Fine Arts LA
|Fri 18 Jan 2008 - Filed under: Opera — Christian|
Like apprenticing to knighthood, becoming a Wagnerian heldentenor is a long process, and young singers over-eager to take on a five-hour opera “do so at their peril.” So says John Treleaven, who stars as the tragically smitten hero of LA Opera’s production of Richard Wagner’s “Tristan und Isolde,” which opens this Saturday.
FineArtsLA spoke with the 52-year-old Cornish tenor, who’s sung Tristan 85 times, about the demands of the role, which require both quietly resting in “screen-saver mode,” and building stamina by pumping iron at the gym.
FALA: When you say a tenor needs to be experienced to take on Wagner, what is the nature of that experience?
JT: It’s a physical experience to actually get through one of these pieces that’s five hours long. I often use the glib analogy that if you ask yourself “How will I be in five hours’ time?” can you truly answer the question. You have to build towards that in a physical, mental and vocal way. You need to know yourself before you begin taking on these massive parts. Otherwise they overwhelm you and spit you out pretty quickly. And we’ve seen some casualties along those lines.
FALA: This particular opera is notorious for actually driving tenors insane.
JT: Indeed, the very first Tristan did not live so long after his first performance.
FALA: How do you train your physical stamina for the role of Tristan?
JT: I work out three times per week on cross training machines, and do weight lifting.
FALA: Was there ever a time in the fourth hour when you began to worry about continuing? And what was the concern, your voice? Physical exhaustion? Feeling unable to sustain the intensity of performance?
JT: The answer is candidly yes, and it’s a combination of those things. But this is what I’m talking about when I mention experience, and knowledge of oneself, so that when that happens you have a contingency plan. And this is what Wagner taught me: They’re such long songs, you just have to back away a little and give yourself space. As a less experienced person, you want to just pile on the energy and hope for the best.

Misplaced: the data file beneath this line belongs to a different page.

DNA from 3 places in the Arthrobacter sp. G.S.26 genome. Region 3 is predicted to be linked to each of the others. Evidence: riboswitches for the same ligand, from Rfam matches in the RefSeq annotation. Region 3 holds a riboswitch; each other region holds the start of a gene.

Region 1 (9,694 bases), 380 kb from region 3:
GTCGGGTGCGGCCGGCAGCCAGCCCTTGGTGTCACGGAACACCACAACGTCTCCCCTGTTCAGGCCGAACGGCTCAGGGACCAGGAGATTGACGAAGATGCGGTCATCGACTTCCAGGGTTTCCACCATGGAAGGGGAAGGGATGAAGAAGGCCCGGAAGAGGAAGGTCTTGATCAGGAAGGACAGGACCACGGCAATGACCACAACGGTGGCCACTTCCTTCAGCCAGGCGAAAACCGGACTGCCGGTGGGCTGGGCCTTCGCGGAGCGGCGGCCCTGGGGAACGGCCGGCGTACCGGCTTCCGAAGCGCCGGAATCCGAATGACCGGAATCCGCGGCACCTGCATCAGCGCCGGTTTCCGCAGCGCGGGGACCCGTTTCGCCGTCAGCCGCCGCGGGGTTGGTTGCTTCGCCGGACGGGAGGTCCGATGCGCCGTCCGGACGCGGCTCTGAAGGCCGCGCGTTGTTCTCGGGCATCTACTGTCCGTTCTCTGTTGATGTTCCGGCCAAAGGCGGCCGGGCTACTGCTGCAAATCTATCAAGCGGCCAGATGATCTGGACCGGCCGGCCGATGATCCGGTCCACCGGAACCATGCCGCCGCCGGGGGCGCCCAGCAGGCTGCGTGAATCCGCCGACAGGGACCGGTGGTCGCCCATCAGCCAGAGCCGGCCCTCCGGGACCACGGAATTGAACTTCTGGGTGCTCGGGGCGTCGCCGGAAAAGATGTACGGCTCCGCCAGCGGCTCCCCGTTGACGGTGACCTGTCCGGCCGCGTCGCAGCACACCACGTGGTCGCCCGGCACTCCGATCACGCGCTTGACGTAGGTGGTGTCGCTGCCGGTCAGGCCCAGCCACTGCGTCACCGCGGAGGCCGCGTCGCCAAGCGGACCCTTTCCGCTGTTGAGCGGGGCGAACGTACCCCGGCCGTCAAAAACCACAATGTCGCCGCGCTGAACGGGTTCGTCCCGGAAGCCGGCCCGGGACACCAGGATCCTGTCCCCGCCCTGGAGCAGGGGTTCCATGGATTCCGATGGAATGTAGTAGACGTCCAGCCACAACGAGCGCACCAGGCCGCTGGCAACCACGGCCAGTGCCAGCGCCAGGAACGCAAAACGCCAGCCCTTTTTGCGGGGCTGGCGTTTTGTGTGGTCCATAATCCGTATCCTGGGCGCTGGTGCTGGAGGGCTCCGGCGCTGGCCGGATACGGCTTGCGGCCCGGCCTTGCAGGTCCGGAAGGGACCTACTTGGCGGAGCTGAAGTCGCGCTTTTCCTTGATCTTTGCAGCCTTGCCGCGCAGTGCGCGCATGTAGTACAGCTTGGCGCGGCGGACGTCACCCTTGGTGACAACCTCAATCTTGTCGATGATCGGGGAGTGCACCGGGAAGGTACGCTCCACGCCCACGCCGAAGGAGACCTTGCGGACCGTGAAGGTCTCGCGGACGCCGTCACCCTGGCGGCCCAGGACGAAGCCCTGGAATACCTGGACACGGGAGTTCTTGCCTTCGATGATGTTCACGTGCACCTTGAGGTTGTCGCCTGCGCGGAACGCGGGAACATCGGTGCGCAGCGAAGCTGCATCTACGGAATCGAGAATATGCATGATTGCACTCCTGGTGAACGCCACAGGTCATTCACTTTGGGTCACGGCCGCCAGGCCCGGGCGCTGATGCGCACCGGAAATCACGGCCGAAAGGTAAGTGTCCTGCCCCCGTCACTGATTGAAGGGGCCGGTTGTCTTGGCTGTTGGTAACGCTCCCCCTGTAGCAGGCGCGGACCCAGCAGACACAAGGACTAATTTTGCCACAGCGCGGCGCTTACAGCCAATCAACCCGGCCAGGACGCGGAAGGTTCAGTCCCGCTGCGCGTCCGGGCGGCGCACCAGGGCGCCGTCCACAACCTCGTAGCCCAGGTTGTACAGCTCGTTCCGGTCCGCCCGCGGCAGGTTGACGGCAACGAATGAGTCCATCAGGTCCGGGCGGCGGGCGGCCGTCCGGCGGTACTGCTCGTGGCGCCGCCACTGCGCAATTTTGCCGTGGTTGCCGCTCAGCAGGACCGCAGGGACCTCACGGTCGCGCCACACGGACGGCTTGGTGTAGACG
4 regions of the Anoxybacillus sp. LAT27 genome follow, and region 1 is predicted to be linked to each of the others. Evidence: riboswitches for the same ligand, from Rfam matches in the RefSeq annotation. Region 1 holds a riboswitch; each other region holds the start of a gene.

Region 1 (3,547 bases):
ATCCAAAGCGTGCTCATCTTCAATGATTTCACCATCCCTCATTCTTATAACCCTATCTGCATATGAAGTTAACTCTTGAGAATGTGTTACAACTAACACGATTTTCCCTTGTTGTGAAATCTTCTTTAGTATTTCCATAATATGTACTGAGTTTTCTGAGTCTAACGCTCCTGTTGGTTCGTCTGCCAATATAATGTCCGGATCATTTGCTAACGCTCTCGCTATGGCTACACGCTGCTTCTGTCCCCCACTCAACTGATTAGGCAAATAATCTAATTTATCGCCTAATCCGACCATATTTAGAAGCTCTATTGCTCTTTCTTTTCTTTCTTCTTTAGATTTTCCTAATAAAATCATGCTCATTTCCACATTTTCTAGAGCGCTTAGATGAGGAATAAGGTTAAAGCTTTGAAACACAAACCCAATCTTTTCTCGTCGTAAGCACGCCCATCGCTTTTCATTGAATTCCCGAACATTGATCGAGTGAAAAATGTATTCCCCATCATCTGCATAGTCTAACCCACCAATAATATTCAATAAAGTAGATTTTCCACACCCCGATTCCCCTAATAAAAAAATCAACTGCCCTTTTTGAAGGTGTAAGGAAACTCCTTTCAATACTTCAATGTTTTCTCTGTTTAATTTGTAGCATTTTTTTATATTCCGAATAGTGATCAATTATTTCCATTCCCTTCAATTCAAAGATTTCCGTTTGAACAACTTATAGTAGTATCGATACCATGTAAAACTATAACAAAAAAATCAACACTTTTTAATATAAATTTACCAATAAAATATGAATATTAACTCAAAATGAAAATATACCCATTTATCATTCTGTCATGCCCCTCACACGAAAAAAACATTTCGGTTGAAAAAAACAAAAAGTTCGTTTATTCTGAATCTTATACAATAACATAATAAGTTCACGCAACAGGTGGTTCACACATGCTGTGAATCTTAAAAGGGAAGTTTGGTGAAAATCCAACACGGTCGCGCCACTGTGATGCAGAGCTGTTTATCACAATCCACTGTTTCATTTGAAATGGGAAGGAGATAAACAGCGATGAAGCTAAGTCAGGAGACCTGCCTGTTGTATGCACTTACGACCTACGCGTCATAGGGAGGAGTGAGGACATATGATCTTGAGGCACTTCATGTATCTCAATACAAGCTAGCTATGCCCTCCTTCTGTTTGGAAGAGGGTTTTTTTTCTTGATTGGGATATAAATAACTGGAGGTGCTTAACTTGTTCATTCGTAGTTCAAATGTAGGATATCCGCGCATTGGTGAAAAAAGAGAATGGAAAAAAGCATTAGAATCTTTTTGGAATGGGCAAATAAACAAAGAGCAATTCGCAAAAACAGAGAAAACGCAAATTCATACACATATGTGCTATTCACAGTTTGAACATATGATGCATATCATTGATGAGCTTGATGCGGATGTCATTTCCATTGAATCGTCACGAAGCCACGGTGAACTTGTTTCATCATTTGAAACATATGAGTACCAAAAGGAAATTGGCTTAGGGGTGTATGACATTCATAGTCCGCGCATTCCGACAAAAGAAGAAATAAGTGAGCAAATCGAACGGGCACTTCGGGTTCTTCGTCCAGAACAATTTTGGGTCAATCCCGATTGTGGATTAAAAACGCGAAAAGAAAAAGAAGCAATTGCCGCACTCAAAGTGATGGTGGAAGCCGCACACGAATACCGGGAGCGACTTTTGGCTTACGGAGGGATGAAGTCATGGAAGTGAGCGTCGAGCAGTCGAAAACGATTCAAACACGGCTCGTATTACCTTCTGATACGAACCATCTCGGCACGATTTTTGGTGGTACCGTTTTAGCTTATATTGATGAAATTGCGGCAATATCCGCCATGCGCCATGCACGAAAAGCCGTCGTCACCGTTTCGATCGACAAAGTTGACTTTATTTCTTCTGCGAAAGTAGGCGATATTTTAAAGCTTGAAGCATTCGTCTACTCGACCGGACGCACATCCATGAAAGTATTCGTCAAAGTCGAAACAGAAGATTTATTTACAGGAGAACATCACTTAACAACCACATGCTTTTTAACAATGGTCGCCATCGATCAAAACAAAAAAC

FALA: What do you mean by giving yourself space?
JT: Taking the whole center of the being down and seeing if you have regenerative powers right there and then. I’ve actually done it. Instead of letting my body temperature rise and getting terribly worried, thinking, “My God, how am I going to get through this?” I just really centered my mind.
FALA: A kind of zen focus, or “being in the zone,” as athletes say.
JT: Yes, and becoming incredibly centered on where each tone is going.
FALA: How do you prepare the day of a performance?
JT: First off, I rarely go out the night before. Then, within a few seconds of waking up in the morning, I know if I’m vocally fit. I’m either fit or ill, there’s nothing in between for me. Then I go into what my wife calls screen-saver mode, saving my energy.
FALA: Many have called this the most erotic work in Western art, and the greatest testament to romantic love alongside “Romeo and Juliet,” and its hypnotic effect on people like Nietzsche, Mahler and Thomas Mann is well chronicled. What’s it like to actually act out that eroticism, singing those climactic arias with such feverish music behind you?
JT: This is our fundamental task, to bring those emotions to the audience as vividly as we can. And for me, that’s an abject process of de-Treleavenization. And the more I do that, the closer I get to the piece and to giving what you paid for. I can get swept away when I’m watching “Tristan,” but when I’m performing I’m too concerned with the practical elements of it.
FALA: You’ll be playing Siegfried in LA Opera’s “Ring” cycle next year. How do these two roles stack up?
JT: They’re equally hard, though for different reasons. Siegfried is higher: You need to have started as a tenor to sing it. And of course he’s completely different in terms of emotion: He’s a young man with no history, who never looks back. It’s a deeply exciting figure to play when you reach middle age, almost a Peter Pan thing.
FALA: Tell us about this particular production.
JT: I actually got to do this production in Turin earlier this year, so the set and its sheer physicality were no surprise. It’s the most beautiful “Tristan” that I’ve been involved in. It has a hypnotic, fairy-tale aura about it. But it’s not an easy set to work on; it’s quite tough on us physically. There are very heavy rakes, but they present us to the public in a wonderful way. And then there’s the richness of Hockney’s colors.